The 1891 Fredonia Opera House continues the 2012-13 season of Live at the Met high definition opera broadcasts from the Metropolitan Opera with Riccardo Zandonai's Francesca da Rimini, on Saturday at noon.
"This week's offering is Zandonai's masterpiece, Francesca da Rimini," says Opera House Executive Director Rick Davis. "His best-known work, this opera has been called 'one of the most original and polished Italian melodramas of the 20th century it combines a powerful gift for Italian melody with an exceptional command of orchestration'."
The opera is the story of Francesca da Rimini, a noblewoman who meets and falls deeply in love with the handsome Paolo, whom she believes to be her betrothed in a pending arranged marriage. She is, however, tricked into marrying Paolo's lame and deformed brother, Gianciotto. Unable to control their longing for one another, Paolo and Francesca profess their love and in doing so are discovered by the evil Malatestino, Paolo's and Gianciotto's youngest brother. Malatestino, himself smitten with Francesca, in a fit of jealousy betrays the lovers to Gianciotto who lies in wait outside Francesca's door and discovering the two at early dawn, slays them both.
Dutch soprano Eva-Maria Westbroek sings the title role in Riccardo Zandonai’s masterpiece, Francesca da Rimini. The production, presented at the Met for the first time in more than 25 years, will be screened in high definition live via satellite from the Metropolitan Opera Saturday at 12 p.m. at the 1891 Fredonia Opera House.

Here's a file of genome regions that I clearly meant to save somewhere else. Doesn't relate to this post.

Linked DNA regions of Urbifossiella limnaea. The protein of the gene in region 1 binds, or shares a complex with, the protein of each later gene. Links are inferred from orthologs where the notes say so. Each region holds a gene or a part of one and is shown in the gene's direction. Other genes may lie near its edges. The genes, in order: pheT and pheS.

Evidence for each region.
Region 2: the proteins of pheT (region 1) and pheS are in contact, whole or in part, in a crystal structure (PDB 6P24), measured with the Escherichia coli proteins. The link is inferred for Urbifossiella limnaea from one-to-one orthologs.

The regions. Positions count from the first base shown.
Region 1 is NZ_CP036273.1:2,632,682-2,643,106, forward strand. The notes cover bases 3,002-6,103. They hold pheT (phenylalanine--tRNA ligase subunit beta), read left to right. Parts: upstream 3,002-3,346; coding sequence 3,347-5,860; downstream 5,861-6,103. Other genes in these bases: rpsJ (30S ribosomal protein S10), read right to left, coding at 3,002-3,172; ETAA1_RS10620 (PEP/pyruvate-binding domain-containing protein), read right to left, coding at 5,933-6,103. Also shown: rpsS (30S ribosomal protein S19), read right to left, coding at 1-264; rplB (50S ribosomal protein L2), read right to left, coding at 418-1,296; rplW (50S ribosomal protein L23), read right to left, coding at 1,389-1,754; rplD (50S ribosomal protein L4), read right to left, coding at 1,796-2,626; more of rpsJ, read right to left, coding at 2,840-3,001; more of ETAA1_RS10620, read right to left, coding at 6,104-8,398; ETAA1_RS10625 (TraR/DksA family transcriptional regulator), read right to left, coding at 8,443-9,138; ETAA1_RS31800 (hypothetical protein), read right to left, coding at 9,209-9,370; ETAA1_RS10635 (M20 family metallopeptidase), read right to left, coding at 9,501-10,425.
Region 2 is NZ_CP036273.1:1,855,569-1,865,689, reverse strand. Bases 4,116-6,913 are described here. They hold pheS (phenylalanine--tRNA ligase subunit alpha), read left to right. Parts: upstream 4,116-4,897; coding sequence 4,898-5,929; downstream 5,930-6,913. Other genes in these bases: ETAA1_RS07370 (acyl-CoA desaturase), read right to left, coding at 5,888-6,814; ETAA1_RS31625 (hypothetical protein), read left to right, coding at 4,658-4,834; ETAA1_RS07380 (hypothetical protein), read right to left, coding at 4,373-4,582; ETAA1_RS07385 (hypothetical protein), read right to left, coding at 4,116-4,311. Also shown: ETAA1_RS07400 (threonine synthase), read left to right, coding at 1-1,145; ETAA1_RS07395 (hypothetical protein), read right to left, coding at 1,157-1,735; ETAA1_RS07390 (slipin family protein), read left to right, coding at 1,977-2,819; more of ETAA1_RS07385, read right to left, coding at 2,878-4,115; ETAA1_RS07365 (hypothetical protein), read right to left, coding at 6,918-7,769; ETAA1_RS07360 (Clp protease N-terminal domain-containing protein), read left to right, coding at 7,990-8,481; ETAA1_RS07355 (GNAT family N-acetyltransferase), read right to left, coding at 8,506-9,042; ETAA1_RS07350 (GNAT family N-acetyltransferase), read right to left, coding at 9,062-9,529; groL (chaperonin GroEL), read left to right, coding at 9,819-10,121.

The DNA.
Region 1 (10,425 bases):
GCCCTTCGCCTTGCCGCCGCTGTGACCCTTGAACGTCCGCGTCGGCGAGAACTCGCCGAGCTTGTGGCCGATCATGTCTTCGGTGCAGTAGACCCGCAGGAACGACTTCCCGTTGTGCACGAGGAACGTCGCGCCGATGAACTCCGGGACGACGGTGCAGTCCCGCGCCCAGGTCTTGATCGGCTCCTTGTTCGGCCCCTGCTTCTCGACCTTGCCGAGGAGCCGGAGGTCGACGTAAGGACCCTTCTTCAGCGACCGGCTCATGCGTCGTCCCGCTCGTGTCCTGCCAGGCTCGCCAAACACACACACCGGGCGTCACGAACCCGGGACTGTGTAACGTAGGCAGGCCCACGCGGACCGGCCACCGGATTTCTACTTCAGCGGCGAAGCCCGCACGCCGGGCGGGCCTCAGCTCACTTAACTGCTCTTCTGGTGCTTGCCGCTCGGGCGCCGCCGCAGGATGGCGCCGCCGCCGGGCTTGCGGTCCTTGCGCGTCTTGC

Zandonai's masterpiece returns to the Met in a rare revival, the first time the company has staged the work in more than 25 years. Piero Faggioni's production, which sets the action in Renaissance Italy, stars Dutch soprano Eva-Maria Westbroek and Italian tenor Marcello Giordani as Francesca and Paolo, the star-crossed lovers whose doomed romance inspired an episode in Dante's Inferno. Marco Armiliato conducts a cast that also includes American baritone Mark Delavan as Gianciotto, Francesca's brutal husband, and American tenor Robert Brubaker as the wicked Malatestino. American soprano Sondra Radvanovsky hosts the transmission and conducts backstage interviews with the stars.
The runs just under four hours, says Davis. "There are three 25-minute intermissions," he adds, "during which snacks and beverages will be available for purchase on the second floor of Village Hall." No food or beverage is allowed inside the theatre.
Live at the Met opera broadcasts are made possible by Dr. James M. and Marcia Merrins, who funded the purchase of the satellite transmission and projection equipment used in the series. Additional support comes from Bob and Shirley Coon, Susan Dilks, Steve and Mary Rees and DFT Communications.
Tickets to Francesca da Rimini are $20 ($18 for Opera House and Met members, $15 for students) and are available in advance by calling or visiting the Box Office at 679-1891 Tuesday-Friday, 1-5 p.m. They also may be purchased online anytime at www.fredopera.org.
Chautauqua County's only performing arts center presenting its own programming year-round, the 1891 Fredonia Opera House is a member-supported not-for-profit organization located in Village Hall in downtown Fredonia. For a complete schedule of events, visit www.fredopera.org.